Founder of DMSE Sports and Race Director of Boston Marathon accepts award at MIAA/MSSADA Sportsmanship Summit
BOSTON — Dave McGillivray, who has helped raise millions of dollars for charitable causes by participating in, producing and directing athletic events over the past 30-plus years, received the Ron Burton Community Service Award for 2010 at a ceremony Friday (Nov. 19) at Gillette Stadium.
The award was presented to McGillivray, founder and president of Massachusetts-based DMSE Sports (www.dmsesports.com) and longtime director of the BAA Boston Marathon, at the annual MIAA/MSSADA Sportsmanship Summit at Gillette Stadium in Foxborough, attended by more than 1,000 high school athletes and educators.
The event, sponsored by the Massachusetts Interscholastic Athletic Association (MIAA) and the Massachusetts Secondary Schools Athletic Director Association (MSSADA), featured speakers, workshops and awards, capped by the presentation to McGillivray.
McGillivray, who earlier had made a presentation to students called “Defining Moments,” received the Ron Burton Community Service Award for “demonstrated leadership in service and respect for others.”
The award comes on the heels of an announcement last month that McGillivray will be inducted into the USA Triathlon Hall of Fame in January.
“As a kid, I may have always been ‘the last pick’ when my friends bucked up for sides because I was small in stature, but standing here today and receiving this award is proof that we all have a purpose and we all can make a difference in this world – there is no greater reward than knowing that,” said McGillivray to the audience of students, teachers and organizers.
The Ron Burton Community Service Award is named after former New England Patriot Ron Burton, a philanthropist and athlete who used his football legacy to help deliver his message of hope, determination and optimism, emphasizing that love, strong family values and hard work can overcome any obstacle.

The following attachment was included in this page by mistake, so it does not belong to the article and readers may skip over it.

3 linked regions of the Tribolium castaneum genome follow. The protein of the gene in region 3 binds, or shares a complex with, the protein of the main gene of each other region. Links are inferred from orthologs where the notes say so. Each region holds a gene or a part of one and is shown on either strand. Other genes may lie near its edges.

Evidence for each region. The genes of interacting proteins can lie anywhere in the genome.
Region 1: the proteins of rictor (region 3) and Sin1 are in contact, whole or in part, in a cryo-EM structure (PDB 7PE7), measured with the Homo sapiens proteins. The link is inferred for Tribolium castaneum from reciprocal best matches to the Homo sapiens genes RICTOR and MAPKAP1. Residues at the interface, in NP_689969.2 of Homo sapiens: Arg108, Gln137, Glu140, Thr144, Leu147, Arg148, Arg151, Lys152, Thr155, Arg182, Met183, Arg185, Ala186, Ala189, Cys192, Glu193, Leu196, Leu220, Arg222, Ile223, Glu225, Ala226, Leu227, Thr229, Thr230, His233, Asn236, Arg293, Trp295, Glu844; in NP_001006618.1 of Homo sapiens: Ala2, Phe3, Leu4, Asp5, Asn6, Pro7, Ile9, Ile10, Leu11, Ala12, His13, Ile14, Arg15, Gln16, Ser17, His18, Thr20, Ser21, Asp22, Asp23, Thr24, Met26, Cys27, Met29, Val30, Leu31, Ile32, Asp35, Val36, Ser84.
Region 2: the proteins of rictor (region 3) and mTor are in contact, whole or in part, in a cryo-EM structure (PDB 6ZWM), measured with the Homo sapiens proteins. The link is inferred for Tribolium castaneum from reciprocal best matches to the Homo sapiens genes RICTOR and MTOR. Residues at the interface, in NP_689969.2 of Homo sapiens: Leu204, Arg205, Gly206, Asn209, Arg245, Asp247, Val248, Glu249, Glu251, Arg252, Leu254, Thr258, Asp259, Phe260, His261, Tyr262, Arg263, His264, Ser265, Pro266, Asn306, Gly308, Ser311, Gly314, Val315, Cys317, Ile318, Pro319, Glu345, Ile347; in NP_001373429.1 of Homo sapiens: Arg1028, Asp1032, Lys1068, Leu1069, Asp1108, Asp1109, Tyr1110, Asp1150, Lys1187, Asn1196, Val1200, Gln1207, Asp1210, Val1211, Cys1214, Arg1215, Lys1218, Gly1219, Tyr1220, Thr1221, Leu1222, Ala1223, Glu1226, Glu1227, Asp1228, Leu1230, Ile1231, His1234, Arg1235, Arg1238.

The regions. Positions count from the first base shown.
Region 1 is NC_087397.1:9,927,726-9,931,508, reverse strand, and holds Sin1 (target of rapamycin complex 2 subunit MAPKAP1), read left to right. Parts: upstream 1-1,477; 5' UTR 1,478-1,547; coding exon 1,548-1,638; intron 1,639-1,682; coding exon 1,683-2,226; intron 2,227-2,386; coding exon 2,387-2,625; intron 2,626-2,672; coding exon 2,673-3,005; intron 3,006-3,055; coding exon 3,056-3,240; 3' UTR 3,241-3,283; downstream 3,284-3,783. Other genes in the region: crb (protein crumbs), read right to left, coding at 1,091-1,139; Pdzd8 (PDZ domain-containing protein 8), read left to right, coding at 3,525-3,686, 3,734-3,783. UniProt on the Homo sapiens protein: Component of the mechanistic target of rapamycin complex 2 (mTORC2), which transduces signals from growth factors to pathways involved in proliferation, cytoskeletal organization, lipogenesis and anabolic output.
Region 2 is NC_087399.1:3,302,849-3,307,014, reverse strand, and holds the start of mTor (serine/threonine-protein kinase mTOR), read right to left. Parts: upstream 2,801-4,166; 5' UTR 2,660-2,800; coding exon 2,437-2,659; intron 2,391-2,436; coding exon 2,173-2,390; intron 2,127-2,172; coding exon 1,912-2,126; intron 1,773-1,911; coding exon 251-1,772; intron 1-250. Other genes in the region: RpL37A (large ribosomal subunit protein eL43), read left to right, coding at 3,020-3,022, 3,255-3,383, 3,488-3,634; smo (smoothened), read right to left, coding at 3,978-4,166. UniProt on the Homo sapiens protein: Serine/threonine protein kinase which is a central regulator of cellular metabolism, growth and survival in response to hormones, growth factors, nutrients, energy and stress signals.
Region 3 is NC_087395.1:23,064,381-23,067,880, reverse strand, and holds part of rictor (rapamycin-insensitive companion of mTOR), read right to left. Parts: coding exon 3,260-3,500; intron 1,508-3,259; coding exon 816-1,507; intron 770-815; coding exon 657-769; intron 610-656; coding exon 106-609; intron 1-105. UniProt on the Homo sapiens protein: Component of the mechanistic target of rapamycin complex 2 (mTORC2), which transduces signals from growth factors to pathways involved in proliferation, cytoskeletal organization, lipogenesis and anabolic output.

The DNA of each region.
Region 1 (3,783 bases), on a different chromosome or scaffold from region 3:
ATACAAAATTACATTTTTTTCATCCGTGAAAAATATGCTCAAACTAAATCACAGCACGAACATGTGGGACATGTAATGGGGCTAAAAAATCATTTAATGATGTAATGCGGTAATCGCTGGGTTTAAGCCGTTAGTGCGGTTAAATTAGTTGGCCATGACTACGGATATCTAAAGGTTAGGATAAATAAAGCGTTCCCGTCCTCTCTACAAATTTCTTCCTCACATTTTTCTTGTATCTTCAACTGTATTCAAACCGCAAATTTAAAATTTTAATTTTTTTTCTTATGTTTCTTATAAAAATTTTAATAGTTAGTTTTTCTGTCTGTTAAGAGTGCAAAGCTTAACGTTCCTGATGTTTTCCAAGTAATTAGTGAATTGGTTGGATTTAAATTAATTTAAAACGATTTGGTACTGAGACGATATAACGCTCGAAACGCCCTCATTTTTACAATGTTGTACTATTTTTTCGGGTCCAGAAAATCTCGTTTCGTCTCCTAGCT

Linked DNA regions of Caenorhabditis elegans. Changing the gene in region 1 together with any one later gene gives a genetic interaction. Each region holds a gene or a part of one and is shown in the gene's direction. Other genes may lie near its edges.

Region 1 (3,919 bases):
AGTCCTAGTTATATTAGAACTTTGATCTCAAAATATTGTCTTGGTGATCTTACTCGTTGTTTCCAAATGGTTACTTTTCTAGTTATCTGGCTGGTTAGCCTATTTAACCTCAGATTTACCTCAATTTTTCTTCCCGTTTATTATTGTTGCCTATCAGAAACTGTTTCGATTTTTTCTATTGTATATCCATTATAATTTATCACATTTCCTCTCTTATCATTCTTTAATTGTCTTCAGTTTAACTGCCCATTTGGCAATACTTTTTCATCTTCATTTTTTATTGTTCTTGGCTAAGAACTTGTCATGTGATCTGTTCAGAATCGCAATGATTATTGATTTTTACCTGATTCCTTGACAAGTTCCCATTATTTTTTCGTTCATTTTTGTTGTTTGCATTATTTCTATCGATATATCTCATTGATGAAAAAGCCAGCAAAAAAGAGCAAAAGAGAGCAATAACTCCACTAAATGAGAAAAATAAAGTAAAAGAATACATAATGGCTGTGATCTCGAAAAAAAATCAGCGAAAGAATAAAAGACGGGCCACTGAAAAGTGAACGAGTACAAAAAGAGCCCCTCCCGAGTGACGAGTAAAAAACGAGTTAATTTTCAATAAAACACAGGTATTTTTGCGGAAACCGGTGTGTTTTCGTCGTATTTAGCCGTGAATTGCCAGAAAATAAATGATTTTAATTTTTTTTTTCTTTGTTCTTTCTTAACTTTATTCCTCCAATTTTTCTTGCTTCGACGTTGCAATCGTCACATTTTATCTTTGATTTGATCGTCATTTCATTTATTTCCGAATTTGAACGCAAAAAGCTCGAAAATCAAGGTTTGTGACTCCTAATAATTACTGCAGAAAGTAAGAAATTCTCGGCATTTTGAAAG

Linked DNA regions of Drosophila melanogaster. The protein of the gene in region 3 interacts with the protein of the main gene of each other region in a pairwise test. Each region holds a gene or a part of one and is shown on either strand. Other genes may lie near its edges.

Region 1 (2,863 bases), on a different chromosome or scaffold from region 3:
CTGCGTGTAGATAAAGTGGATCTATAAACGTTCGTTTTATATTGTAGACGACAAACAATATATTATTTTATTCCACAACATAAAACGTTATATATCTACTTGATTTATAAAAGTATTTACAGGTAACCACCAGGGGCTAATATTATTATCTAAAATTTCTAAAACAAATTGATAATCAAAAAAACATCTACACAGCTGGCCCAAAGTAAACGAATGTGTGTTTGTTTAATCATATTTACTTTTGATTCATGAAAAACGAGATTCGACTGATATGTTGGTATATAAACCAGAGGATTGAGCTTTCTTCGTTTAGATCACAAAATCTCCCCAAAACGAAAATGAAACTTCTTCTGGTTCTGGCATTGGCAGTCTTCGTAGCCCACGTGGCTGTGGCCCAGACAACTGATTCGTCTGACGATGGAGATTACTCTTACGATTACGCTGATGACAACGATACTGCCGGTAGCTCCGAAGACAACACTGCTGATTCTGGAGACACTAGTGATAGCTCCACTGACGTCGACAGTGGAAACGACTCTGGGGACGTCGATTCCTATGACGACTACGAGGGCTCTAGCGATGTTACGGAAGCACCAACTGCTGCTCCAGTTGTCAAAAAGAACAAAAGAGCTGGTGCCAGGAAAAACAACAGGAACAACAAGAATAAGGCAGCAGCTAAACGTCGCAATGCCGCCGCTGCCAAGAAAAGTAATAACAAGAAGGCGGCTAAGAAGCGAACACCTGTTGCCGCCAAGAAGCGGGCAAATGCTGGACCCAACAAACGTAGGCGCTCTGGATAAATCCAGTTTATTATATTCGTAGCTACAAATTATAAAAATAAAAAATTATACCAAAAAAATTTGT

In 2003, the MIAA instituted a community service award in Ron Burton’s name and the first recipient was his son, Steve Burton, WBZ-TV Sports Anchor/Reporter. Other award winners include Boston Celtics great JoJo White, legendary Boston College and NFL quarterback Doug Flutie, and Boston Globe sportswriter and columnist Jackie MacMullan.
Upon receiving the award, McGillivray said he was most touched by the fact the award is named for a man as well respected and admired as Ron Burton, who he said he admired for his generosity, kindness, sincerity, tenacity and dedication to fitness. “He was always fit and to me that is an unselfish quality - as when you take care of yourself, you put yourself in a better position to take care of others, and that he did better than anyone.”
McGillivray, 56, a Medford, Mass., native who now lives in Andover, Mass., has devoted most of his life to challenging himself while at the same time helping others. He uses running as his tool to give back to the community. His accomplishments are both numerous and unique. They include: